When you watch the news these days, it’s hard not to be inundated with tragic stories and heart-wrenching events happening around the world – with some hitting very close to home.
The recent shootings in El Paso, Texas and Dayton, Ohio, impacted many people throughout the country. While these tragic events could happen anywhere, you might be asking yourself, “What is Texas Children’s doing to keep our employees, staff, patients and their families safe?”
“Creating a safe workplace environment at Texas Children’s continues to remain a priority,” said Organizational Resilience Director James Mitchell. “Our collaborative efforts to keep employees safe has matured over the years to include active shooter and workplace violence training.”
Over the past several years, Mitchell and his team have gone from implementing table-top exercises on mass shooting incidents to large-scale exercises. Beginning in early 2017 through earlier this year, they have conducted large scale active shooter exercises at Texas Children’s Hospital The Woodlands, Texas Children’s Hospital West Campus, Lester and Sue Smith Legacy Tower and at Texas Children’s Health Plan. Additional exercises will be planned for 2020.
Also, the successful implementation of Everbridge, the hospital’s emergency notification system, has allowed his team and others to alert all employees quickly and over various methods – phone, text and email – in the event of an emergency, including an active shooter event.
“Our security team, led by Mike Crum, will upon request, provide any department within the Texas Children’s system active shooter and/or workplace violence training,” Mitchell said. “Our Emergency Management team can also provide this type of training to our staff if necessary.”
Along with training programs, additional steps are underway at Texas Children’s to promote workplace safety, while also keeping the safety of our patients and their families in mind.
With more than 12-million square feet of space among our 125 Texas Children’s locations, there are multiple entrances and exits to our facilities, especially at our Medical Center campus. The organization is looking at ways to reduce entry points to improve better monitoring.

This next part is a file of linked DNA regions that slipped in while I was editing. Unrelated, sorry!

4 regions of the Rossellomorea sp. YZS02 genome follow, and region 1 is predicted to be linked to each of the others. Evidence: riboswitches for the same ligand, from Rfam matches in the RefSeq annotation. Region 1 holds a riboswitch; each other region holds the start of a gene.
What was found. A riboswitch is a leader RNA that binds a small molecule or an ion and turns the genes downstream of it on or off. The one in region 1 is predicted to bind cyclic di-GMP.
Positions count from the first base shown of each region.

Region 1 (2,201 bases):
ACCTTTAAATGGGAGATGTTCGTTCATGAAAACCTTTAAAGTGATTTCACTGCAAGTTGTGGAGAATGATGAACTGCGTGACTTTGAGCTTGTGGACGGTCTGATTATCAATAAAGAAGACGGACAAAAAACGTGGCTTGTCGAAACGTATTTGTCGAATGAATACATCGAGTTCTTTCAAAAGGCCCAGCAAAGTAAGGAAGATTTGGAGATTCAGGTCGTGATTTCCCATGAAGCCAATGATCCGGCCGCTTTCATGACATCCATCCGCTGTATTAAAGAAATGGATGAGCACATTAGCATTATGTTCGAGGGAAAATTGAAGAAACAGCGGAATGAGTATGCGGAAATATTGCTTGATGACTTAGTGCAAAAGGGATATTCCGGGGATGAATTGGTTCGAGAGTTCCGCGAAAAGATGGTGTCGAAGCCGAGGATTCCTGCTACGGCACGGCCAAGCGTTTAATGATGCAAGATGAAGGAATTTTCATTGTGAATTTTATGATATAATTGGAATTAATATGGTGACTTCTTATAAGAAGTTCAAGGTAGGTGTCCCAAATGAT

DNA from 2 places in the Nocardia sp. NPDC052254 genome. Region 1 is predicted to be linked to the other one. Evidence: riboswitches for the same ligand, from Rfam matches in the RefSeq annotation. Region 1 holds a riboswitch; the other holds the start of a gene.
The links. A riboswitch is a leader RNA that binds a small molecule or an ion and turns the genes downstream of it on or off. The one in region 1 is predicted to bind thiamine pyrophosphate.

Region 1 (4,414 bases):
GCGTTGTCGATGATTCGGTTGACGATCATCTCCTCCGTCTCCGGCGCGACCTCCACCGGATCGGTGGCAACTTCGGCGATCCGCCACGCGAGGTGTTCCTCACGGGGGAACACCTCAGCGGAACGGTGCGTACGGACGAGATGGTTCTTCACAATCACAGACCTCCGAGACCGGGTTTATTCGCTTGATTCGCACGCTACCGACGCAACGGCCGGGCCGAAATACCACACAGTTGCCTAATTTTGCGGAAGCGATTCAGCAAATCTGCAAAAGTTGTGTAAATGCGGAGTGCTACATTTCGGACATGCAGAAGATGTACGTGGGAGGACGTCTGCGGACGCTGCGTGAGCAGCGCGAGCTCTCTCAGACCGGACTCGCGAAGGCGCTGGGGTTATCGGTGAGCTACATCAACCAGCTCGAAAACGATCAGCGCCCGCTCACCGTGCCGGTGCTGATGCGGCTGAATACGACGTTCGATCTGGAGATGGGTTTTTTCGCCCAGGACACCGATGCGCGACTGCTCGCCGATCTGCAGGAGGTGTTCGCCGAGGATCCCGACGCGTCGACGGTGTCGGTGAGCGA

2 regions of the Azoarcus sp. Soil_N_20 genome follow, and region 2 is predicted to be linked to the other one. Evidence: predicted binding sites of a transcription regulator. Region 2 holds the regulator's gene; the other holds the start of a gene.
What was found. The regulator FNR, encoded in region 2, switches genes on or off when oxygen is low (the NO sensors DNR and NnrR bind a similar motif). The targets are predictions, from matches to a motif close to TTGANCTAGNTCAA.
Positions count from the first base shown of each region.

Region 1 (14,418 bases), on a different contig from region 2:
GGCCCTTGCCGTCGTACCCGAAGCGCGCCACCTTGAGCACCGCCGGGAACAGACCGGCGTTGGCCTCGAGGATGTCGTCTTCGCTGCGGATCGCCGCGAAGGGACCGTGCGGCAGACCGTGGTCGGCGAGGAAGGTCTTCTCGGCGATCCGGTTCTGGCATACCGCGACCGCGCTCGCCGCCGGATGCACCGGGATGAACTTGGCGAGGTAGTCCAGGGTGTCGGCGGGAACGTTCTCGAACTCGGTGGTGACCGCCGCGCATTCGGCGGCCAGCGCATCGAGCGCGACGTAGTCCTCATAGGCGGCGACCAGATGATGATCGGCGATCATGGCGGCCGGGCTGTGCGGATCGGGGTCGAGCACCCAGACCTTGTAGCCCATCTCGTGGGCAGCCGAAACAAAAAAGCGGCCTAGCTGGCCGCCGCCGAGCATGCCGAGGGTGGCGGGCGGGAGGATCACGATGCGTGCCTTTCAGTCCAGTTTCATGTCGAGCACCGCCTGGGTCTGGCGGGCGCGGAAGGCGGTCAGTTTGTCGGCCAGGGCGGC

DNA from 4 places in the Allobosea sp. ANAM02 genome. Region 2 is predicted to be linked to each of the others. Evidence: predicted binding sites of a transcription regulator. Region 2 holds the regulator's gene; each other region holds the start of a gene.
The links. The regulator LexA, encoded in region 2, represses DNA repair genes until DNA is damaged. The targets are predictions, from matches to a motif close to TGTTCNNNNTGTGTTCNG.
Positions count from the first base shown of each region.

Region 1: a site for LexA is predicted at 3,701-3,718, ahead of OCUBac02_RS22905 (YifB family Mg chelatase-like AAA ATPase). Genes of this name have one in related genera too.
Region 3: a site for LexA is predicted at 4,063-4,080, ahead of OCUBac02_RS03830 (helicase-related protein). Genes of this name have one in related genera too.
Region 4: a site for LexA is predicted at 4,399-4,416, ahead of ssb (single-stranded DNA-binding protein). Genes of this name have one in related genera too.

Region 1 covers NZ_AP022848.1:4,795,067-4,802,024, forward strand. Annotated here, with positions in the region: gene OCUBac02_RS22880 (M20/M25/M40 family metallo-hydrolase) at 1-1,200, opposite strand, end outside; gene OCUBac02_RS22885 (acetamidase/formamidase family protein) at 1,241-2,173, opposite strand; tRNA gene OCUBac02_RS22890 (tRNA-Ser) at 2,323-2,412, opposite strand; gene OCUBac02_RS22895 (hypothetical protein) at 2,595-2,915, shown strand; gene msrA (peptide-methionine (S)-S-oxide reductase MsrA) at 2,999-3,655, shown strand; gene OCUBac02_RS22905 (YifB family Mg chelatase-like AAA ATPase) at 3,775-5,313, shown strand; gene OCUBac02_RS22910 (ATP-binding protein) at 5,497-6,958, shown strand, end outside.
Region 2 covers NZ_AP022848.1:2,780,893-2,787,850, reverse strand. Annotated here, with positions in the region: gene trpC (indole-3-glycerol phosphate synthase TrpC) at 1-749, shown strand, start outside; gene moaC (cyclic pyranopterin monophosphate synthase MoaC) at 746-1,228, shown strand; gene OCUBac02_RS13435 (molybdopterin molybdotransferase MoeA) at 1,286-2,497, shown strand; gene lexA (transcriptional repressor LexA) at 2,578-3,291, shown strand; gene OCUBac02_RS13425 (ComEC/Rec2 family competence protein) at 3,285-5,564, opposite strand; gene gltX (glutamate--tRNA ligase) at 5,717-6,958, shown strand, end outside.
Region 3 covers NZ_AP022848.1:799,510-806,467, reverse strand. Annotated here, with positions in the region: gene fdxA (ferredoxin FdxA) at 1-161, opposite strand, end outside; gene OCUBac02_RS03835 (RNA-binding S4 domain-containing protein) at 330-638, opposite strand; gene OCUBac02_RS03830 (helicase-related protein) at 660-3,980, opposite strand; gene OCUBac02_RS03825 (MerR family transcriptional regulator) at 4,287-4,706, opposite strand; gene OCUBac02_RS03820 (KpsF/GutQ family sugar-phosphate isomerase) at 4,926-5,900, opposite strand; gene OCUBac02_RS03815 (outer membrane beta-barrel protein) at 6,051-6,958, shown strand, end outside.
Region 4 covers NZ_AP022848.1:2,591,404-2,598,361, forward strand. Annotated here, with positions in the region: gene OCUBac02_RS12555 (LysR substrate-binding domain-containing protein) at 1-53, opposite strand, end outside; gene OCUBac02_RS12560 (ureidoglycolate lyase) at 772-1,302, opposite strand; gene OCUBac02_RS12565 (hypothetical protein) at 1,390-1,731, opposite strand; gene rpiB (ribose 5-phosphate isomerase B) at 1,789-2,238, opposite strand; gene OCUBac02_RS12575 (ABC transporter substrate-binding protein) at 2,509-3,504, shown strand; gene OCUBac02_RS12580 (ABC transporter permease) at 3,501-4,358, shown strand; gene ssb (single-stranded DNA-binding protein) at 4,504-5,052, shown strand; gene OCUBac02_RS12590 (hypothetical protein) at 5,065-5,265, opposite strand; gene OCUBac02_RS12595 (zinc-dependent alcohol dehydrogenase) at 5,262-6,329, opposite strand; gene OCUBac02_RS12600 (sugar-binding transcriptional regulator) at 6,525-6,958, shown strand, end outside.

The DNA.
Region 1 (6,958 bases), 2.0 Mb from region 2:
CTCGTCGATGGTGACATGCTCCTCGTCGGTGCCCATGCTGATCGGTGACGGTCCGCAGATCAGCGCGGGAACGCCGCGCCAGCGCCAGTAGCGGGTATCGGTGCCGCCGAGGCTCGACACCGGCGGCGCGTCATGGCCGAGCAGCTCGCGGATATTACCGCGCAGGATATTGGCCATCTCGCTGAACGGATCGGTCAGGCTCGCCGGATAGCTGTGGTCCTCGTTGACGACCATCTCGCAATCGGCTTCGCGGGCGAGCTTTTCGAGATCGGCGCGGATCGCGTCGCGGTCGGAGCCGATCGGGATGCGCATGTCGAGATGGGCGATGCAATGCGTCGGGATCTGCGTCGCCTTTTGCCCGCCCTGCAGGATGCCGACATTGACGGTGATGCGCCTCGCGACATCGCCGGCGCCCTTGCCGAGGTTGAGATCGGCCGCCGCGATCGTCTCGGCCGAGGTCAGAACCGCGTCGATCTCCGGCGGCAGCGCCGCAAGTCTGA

“Our team has conducted risk assessments at 18 of our Texas Children’s locations,” said Vice President of Facilities Operations Bert Gumeringer. “By the end of the year, we will have completed assessments at all of our Texas Children’s facilities. The information gathered from these locations will help us identify other safety measures we may consider putting in place.”
In addition to improved lighting in our parking lots and an increase in security presence in certain areas, Gumeringer and his team are looking into implementing a visitor management program in other areas of the hospital similar to the one in place at Lester and Sue Smith Legacy Tower. This program operates by having a security officer present on each floor of Legacy Tower. Before gaining entry, visitors must present a government issued ID and wear an ID wristband that is tied to the hospital’s database.
While Texas Children’s biggest violent threat continues to be domestic in nature, Texas Children’s understands that mass shootings are of concern and could happen anywhere. That’s why the organization will continue to train and prepare staff for such an event.
At Texas Children’s, every employee plays a role in promoting workplace safety. If you see something that isn’t right, say something so these potential safety concerns can be addressed.
If your department is interested in scheduling active shooter or workplace violence training, contact Michael Crum at email@example.com